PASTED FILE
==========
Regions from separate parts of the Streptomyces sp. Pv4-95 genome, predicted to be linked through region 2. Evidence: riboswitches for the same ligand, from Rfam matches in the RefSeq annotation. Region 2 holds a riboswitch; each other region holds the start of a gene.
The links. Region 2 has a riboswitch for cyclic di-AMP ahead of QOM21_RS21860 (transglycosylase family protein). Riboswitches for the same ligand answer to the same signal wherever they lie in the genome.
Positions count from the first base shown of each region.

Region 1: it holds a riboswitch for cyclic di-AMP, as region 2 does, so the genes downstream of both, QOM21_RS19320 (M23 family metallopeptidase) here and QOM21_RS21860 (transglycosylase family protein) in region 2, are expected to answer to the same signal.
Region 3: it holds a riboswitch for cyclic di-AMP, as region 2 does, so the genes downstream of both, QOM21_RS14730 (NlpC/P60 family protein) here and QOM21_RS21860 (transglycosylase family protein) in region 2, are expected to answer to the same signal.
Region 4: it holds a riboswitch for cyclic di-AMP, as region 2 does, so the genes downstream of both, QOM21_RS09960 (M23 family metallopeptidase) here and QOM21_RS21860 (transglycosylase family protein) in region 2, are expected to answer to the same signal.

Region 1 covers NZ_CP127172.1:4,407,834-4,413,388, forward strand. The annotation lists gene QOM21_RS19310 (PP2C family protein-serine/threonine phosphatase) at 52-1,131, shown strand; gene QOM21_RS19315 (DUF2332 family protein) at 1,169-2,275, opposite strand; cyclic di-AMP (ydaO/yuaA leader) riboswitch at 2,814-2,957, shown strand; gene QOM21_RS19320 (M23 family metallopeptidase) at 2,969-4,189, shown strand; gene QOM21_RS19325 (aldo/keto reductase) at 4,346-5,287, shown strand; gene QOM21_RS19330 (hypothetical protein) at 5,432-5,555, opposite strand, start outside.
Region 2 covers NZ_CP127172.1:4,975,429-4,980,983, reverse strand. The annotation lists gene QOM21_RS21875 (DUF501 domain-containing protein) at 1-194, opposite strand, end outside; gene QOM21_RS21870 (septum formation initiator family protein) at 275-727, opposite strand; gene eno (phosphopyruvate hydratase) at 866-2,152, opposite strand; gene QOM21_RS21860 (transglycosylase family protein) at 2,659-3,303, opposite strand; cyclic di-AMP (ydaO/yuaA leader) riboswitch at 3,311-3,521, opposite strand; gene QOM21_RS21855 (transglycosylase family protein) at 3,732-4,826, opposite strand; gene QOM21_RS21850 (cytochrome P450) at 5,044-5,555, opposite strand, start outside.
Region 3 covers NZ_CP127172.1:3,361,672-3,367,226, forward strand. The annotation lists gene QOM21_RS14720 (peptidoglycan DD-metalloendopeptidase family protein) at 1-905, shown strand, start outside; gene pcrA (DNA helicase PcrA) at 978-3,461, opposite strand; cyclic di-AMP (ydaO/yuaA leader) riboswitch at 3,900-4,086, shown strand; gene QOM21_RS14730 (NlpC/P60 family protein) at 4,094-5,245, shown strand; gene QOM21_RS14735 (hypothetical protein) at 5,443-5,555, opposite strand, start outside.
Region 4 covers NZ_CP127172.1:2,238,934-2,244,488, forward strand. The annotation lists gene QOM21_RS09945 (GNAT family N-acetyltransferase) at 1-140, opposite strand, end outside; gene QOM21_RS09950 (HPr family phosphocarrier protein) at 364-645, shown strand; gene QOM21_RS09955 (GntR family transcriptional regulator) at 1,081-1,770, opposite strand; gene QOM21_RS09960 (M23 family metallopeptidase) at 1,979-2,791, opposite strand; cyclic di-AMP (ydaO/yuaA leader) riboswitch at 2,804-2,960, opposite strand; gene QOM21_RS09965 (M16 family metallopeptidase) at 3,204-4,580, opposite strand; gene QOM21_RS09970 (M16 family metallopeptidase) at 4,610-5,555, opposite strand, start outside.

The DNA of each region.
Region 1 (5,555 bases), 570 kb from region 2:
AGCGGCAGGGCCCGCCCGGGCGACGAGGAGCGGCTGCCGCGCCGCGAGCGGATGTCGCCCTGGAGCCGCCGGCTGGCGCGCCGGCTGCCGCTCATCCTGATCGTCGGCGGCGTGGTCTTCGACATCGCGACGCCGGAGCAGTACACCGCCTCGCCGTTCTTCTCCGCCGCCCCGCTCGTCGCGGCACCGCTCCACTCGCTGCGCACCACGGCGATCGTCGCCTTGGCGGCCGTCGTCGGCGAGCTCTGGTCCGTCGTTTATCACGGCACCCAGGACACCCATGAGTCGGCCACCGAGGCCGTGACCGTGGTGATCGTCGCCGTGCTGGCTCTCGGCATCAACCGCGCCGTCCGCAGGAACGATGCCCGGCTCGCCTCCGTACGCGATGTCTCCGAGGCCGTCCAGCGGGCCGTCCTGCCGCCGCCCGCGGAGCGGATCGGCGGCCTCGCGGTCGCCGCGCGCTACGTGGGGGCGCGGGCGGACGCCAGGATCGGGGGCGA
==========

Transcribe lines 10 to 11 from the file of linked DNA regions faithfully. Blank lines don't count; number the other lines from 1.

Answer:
Region 4 covers NZ_CP127172.1:2,238,934-2,244,488, forward strand. The annotation lists gene QOM21_RS09945 (GNAT family N-acetyltransferase) at 1-140, opposite strand, end outside; gene QOM21_RS09950 (HPr family phosphocarrier protein) at 364-645, shown strand; gene QOM21_RS09955 (GntR family transcriptional regulator) at 1,081-1,770, opposite strand; gene QOM21_RS09960 (M23 family metallopeptidase) at 1,979-2,791, opposite strand; cyclic di-AMP (ydaO/yuaA leader) riboswitch at 2,804-2,960, opposite strand; gene QOM21_RS09965 (M16 family metallopeptidase) at 3,204-4,580, opposite strand; gene QOM21_RS09970 (M16 family metallopeptidase) at 4,610-5,555, opposite strand, start outside.

The DNA of each region.